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Ojibwa

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The Ojibwa or Chippewa (also "Ojibwe", "Ojibway", "Chippeway") are the third-largest group of Native Americans in the United States, numbering over 100,000 living in an area stretching across the north from Michigan to Montana. Another 76,000, in 125 bands, live in Canada.

The Obibwa belong to the Algonquian linguistic group. When first encountered by Europeans in the 17th century, they mostly lived around shores of Lake Superior. Warring with the Lakota and the Fox[?], and newly armed by the French, they drove the Fox from northern Wisconsin and pushed the Lakota across the Mississippi. Eventually the Ojibwa reached the Turtle Mountains[?] of North Dakota, and became known as the Plains Ojibwa.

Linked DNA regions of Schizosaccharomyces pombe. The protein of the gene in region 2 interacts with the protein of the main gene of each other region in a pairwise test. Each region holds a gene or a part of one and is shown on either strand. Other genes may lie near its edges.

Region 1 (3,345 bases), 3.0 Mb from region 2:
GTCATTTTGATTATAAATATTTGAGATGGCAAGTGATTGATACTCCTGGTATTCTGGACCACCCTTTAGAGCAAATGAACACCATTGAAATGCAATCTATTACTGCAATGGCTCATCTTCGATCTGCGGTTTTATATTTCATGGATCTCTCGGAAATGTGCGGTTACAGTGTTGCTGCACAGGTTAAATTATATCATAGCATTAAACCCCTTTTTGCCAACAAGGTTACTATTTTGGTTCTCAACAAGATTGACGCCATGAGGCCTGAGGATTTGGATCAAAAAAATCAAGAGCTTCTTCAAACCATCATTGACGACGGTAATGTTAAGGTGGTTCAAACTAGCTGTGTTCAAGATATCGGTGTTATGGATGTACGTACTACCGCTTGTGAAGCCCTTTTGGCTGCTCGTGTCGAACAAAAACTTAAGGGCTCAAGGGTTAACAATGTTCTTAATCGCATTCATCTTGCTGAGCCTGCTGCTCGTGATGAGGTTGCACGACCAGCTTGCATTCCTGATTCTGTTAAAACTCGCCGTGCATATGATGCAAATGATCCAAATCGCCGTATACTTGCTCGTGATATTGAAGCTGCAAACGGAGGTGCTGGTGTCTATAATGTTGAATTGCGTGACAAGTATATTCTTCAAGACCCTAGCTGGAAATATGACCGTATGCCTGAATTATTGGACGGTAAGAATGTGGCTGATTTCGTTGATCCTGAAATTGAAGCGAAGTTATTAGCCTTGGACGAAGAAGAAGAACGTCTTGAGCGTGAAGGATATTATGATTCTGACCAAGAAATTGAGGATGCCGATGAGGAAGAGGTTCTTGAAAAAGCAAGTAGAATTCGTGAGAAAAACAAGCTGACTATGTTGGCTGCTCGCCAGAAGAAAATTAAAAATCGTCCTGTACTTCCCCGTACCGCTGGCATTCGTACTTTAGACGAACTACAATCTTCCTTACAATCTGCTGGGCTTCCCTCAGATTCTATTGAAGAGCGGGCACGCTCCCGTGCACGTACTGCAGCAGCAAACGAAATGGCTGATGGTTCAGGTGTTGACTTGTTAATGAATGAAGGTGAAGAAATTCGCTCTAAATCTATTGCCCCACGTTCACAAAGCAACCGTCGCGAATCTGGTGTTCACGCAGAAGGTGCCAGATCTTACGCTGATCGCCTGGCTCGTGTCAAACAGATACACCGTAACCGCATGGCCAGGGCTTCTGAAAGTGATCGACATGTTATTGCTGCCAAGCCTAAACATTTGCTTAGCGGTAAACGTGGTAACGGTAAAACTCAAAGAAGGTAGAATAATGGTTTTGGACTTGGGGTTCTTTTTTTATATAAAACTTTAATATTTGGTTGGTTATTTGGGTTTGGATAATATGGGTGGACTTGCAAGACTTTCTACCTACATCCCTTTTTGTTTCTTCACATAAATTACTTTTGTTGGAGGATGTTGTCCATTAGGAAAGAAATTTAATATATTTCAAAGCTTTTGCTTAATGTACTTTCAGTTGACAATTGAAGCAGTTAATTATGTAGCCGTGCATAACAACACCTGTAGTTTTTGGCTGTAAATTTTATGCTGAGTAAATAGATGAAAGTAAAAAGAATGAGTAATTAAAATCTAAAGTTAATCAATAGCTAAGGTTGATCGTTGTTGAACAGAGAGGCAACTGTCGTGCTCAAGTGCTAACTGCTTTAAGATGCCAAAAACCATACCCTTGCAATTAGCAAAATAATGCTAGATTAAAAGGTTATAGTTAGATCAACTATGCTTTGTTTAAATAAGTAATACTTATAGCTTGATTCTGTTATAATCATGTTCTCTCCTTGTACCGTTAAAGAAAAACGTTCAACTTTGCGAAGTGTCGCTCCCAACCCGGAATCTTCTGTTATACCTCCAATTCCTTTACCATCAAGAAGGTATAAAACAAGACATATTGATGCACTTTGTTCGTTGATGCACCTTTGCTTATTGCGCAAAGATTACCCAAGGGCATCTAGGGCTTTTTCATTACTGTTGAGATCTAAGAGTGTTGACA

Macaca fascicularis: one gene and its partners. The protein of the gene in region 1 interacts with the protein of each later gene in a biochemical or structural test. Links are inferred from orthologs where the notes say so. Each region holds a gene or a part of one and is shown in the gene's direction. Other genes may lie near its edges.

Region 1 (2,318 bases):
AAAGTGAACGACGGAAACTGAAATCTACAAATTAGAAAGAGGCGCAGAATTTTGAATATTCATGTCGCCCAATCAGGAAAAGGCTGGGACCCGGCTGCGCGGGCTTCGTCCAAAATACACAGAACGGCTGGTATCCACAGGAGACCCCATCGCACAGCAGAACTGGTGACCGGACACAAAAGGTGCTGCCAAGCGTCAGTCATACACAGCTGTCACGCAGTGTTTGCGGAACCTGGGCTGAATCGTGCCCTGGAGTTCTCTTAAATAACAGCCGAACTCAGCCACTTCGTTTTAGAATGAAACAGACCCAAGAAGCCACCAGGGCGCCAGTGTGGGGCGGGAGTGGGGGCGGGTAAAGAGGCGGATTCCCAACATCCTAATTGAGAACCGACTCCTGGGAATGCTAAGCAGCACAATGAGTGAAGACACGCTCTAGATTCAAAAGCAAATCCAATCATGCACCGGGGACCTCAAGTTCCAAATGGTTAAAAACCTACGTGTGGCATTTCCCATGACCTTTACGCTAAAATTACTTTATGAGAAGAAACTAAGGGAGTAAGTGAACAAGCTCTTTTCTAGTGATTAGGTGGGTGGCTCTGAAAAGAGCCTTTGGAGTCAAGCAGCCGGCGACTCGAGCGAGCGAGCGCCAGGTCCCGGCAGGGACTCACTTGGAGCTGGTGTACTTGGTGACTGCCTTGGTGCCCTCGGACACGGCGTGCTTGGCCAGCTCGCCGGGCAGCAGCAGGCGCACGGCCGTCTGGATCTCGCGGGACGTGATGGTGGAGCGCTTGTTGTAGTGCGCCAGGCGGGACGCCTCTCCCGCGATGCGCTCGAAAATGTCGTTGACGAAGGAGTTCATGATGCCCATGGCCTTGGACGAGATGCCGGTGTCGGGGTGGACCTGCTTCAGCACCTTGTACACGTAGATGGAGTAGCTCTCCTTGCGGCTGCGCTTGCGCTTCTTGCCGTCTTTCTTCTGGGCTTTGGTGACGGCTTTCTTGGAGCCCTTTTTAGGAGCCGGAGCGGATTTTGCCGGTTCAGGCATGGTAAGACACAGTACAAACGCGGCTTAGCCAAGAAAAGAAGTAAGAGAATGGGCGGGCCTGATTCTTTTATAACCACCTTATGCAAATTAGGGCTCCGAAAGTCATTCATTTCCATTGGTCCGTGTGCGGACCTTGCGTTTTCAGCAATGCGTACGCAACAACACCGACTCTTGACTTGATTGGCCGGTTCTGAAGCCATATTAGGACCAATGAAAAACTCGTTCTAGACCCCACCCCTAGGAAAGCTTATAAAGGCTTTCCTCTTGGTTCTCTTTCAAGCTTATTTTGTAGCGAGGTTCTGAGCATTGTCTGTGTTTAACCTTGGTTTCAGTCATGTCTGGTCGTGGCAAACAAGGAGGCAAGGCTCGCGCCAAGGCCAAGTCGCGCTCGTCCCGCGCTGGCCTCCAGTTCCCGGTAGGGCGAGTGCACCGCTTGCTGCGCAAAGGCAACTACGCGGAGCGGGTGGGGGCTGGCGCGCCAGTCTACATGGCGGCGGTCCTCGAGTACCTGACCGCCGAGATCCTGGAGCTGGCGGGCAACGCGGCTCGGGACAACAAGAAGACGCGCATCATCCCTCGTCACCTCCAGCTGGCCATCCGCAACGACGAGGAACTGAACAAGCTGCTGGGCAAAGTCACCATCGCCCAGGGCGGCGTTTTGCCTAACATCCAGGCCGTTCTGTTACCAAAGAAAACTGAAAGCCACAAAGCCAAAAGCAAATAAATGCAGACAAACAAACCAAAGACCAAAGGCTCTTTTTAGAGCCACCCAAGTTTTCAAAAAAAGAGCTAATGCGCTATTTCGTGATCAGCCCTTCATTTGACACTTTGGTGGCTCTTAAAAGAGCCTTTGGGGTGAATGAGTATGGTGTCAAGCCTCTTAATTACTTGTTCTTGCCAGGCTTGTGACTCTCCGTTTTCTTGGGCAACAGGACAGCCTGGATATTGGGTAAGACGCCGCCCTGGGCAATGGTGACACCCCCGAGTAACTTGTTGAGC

They also expanded eastward, fighting with the Iroquois and taking over the lands alongside the eastern shore of Lake Huron. The Ojibwa allied themselves with the French in the French and Indian War, and with the British in the War of 1812.

Most Ojibwa, except for the Plains bands, lived a sedentary lifestyle, engaging in fishing, hunting, the farming of maize and squash, and the harvesting of wild rice[?]. Their typical dwelling was the wigwam[?]. They also developed a form of pictorial writing used in religious rites.

Bands:

References

  • F. Densmore, Chippewa Customs (1929, repr. 1970)
  • H. Hickerson, The Chippewa and Their Neighbors (1970)
  • R. Landes, Ojibwa Sociology (1937, repr. 1969)
  • R. Landes, Ojibwa Woman (1938, repr. 1971)



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